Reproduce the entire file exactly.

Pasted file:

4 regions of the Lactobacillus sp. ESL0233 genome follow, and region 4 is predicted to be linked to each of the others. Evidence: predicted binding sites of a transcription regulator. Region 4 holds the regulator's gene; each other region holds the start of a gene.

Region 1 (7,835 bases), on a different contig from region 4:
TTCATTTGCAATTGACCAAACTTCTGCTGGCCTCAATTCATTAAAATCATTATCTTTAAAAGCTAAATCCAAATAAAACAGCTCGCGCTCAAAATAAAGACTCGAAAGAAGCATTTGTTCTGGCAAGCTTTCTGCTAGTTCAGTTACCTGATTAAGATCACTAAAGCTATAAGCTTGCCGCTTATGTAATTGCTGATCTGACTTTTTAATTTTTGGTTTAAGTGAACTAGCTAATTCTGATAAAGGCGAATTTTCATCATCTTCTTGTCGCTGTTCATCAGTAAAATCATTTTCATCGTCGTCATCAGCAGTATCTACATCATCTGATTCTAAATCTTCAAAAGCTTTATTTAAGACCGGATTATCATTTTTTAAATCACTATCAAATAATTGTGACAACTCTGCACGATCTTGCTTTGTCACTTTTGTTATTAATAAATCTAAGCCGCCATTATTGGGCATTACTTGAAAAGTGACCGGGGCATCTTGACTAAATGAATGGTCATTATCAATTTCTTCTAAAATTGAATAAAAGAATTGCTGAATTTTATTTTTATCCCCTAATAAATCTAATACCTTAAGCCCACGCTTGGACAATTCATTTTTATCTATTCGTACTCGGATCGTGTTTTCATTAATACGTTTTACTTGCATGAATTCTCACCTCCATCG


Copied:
4 regions of the Lactobacillus sp. ESL0233 genome follow, and region 4 is predicted to be linked to each of the others. Evidence: predicted binding sites of a transcription regulator. Region 4 holds the regulator's gene; each other region holds the start of a gene.

Region 1 (7,835 bases), on a different contig from region 4:
TTCATTTGCAATTGACCAAACTTCTGCTGGCCTCAATTCATTAAAATCATTATCTTTAAAAGCTAAATCCAAATAAAACAGCTCGCGCTCAAAATAAAGACTCGAAAGAAGCATTTGTTCTGGCAAGCTTTCTGCTAGTTCAGTTACCTGATTAAGATCACTAAAGCTATAAGCTTGCCGCTTATGTAATTGCTGATCTGACTTTTTAATTTTTGGTTTAAGTGAACTAGCTAATTCTGATAAAGGCGAATTTTCATCATCTTCTTGTCGCTGTTCATCAGTAAAATCATTTTCATCGTCGTCATCAGCAGTATCTACATCATCTGATTCTAAATCTTCAAAAGCTTTATTTAAGACCGGATTATCATTTTTTAAATCACTATCAAATAATTGTGACAACTCTGCACGATCTTGCTTTGTCACTTTTGTTATTAATAAATCTAAGCCGCCATTATTGGGCATTACTTGAAAAGTGACCGGGGCATCTTGACTAAATGAATGGTCATTATCAATTTCTTCTAAAATTGAATAAAAGAATTGCTGAATTTTATTTTTATCCCCTAATAAATCTAATACCTTAAGCCCACGCTTGGACAATTCATTTTTATCTATTCGTACTCGGATCGTGTTTTCATTAATACGTTTTACTTGCATGAATTCTCACCTCCATCG